Trend food: Kale

Every now and then specific foods get hyped as super foods, starting a trend where you almost drown in recipes. Right now kale seems to be on everybody’s mind and I keep getting asked where and why to buy kale. So here we go.


Why should you even bother and what makes kale so special?

  • Kale is high in vitamin C; more than twice the amount of what we find in oranges for example.
  • Kale has more calcium than milk! And, the calcium from kale is better absorbed by your body than the calcium from milk.
  • We also find kale to be high in magnesium, vitamin A and a lot of other good stuff for our bodies. Kale has proved to have benefits in cancer preventive measurements for several types of cancers including breast cancer.

In short – yes, kale is special and if you can include these green leaves in your daily life you will benefit from it.

Best cooking method is supposedly to steam for 5-10 minutes, but kale can also be boiled, sautéed, baked in the oven or even (as I prefer) be enjoyed raw, as a salad base.

Kale is cheap! You will get a whole bag full for just a few euros. So no excuses here that it is expensive to stay healthy!

You’ll find kale at the weekly local farmers market, or at Naturata if you are quick enough after they get deliveries. Several other big food chains in Luxembourg sell kale too, but I recommend you to check that it is organic, to avoid pesticides.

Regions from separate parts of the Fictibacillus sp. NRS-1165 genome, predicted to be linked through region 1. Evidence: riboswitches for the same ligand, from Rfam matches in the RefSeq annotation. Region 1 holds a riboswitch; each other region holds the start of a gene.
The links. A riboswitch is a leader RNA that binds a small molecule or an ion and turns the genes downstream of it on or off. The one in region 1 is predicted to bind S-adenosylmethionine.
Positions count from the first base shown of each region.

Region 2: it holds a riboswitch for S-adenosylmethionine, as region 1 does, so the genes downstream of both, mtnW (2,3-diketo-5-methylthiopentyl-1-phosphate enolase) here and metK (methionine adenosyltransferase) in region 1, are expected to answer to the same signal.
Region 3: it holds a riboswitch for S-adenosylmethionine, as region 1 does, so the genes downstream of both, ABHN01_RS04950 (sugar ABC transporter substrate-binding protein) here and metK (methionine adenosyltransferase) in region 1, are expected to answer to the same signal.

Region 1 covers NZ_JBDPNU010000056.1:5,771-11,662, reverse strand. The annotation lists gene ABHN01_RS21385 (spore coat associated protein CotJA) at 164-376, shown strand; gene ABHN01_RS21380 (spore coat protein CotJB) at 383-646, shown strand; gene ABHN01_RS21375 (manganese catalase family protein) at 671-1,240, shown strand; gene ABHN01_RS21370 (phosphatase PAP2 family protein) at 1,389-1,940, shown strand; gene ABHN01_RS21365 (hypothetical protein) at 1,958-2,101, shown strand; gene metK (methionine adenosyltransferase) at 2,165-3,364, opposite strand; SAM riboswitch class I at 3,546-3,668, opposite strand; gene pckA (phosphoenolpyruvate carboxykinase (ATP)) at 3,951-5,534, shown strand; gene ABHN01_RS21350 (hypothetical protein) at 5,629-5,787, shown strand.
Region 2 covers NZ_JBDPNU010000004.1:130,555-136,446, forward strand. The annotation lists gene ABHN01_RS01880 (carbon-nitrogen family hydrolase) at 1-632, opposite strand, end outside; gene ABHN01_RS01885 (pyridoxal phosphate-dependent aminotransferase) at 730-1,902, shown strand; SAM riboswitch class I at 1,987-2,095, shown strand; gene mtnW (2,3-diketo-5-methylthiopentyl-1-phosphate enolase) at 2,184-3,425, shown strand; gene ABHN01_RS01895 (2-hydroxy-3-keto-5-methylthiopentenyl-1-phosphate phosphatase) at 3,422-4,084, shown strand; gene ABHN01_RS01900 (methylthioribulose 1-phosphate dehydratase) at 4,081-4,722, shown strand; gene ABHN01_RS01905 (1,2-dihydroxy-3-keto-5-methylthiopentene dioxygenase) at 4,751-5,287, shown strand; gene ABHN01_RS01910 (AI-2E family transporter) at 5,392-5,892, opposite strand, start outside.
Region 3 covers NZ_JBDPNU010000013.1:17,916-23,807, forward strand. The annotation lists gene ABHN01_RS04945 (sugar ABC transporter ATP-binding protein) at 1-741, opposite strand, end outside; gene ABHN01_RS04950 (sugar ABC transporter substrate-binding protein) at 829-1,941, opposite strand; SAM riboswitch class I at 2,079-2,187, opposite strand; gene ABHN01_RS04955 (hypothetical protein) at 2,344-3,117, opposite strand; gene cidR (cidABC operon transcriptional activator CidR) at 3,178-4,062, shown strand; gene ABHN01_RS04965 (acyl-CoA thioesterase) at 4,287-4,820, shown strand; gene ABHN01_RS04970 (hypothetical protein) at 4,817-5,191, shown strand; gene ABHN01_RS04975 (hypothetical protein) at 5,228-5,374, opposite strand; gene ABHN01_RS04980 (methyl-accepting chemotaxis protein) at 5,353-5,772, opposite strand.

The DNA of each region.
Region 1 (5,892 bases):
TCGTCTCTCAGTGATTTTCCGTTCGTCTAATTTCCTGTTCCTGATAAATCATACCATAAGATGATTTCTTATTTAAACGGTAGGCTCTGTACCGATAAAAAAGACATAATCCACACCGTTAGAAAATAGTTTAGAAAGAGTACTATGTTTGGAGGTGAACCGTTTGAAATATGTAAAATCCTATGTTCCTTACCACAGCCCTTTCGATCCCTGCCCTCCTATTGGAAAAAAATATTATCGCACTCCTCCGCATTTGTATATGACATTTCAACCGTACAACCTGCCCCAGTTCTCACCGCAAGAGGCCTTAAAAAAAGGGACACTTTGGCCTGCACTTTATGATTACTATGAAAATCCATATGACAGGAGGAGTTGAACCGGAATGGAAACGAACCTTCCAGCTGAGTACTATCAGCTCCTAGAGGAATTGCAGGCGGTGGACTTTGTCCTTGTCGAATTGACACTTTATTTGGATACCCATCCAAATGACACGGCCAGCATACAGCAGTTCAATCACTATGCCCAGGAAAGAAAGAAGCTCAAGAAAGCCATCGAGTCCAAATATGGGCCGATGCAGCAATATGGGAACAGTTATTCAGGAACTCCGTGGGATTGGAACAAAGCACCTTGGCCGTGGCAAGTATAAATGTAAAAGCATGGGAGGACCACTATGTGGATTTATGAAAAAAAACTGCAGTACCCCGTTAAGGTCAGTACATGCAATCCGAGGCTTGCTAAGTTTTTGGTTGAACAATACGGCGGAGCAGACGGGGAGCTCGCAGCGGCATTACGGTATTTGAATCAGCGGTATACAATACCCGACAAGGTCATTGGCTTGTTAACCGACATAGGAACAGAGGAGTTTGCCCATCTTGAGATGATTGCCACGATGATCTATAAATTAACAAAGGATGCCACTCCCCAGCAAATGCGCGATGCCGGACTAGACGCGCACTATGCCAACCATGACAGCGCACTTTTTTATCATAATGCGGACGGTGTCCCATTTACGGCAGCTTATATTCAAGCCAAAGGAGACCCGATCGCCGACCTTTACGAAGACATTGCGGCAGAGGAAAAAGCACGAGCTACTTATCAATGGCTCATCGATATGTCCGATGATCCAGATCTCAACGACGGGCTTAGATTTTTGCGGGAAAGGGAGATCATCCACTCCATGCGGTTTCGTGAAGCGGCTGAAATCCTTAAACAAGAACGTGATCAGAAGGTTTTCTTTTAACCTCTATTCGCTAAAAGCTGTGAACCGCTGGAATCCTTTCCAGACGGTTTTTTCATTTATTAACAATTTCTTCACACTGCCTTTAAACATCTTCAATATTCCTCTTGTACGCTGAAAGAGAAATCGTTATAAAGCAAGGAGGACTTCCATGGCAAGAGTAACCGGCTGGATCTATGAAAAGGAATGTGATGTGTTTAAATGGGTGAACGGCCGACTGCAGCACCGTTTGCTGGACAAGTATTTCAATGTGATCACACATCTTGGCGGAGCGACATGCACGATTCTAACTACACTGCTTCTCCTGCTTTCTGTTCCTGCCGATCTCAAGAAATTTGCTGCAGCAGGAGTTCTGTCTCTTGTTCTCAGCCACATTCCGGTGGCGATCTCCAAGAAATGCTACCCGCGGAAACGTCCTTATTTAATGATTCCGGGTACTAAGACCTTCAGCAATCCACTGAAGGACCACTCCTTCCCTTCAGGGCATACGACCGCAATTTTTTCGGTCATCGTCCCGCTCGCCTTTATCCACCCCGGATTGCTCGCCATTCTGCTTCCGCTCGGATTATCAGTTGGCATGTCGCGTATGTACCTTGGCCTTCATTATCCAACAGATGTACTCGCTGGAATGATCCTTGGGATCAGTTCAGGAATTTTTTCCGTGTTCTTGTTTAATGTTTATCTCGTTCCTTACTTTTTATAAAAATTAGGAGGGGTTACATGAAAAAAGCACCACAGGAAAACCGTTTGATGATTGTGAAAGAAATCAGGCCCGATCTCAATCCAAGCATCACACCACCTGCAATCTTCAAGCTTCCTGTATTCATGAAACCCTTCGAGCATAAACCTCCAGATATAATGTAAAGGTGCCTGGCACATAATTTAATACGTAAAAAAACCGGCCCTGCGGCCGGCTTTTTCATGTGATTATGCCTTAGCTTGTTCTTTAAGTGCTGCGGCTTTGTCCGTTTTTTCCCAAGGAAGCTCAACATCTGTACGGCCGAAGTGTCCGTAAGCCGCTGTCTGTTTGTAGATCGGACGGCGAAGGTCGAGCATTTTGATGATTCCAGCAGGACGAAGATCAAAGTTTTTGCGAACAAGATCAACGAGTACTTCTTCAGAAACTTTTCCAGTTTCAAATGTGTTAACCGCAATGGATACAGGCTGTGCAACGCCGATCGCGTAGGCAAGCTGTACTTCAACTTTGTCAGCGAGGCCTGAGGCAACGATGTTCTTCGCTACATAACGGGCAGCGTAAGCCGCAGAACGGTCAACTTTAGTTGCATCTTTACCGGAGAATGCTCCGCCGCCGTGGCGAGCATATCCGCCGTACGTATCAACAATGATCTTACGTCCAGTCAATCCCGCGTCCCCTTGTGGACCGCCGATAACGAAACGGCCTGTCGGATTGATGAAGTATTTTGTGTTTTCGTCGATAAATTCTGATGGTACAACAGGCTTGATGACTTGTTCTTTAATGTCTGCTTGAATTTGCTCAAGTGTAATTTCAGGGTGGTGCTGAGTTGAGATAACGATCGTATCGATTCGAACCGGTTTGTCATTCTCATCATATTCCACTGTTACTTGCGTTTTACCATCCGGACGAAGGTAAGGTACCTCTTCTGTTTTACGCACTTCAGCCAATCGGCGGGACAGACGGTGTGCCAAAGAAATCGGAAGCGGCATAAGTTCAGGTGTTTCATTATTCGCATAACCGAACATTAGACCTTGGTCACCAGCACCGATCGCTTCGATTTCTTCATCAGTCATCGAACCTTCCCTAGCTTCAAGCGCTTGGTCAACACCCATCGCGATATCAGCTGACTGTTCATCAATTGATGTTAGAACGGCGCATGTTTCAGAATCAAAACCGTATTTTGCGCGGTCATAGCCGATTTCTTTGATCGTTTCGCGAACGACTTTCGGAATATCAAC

At the market kale is often sold still attached to the stem. Just break off the amount of leaves you wish to buy – no need to buy the whole stem unless you want to.

I recently broke my ankle and after reading up a bit on beneficial vegetables I upped my kale intake to several times a day and now I am hooked. This is my favorite salad that I eat on a daily basis, only varying the toppings. Feel free to mix and match!


  • Wash 2-4 kale leaves and cut or tear into smaller pieces
  • Add a pear, papaya, strawberries, blueberries or other fruit – cut in pieces
  • Sprinkle with pumpkin seeds, walnuts, almonds or sesame seeds
  • Optionally also add 2 dried figs or apricots cut in smaller pieces or pomegranate seeds

Make a dressing of:

  • 3 tbsp. tahini (sesame seed paste) or nut butter (the 100% pure kind) or a mix of both. I use 2/3 tahini and 1/3 peanut butter.
  • 2 tbsp. olive oil
  • ½ – 1 tbsp. balsamic vinegar
  • ½ teaspoon salt

Mix the dressing into the salad and enjoy!

Oh, and btw – my ankle has recovered remarkably fast. I am fully convinced that a healthy diet and positive mindset was part of that!


Text and photos by Lisa Fuchs, January 2015

Lisa Fuchs is the author of “Delicious grain free baking” available on amazon. She also writes about healthy and creative baking, under the name Liesel on her blog:

You will never find sugar or gluten in any of her recipes and most of them are also lactose free.


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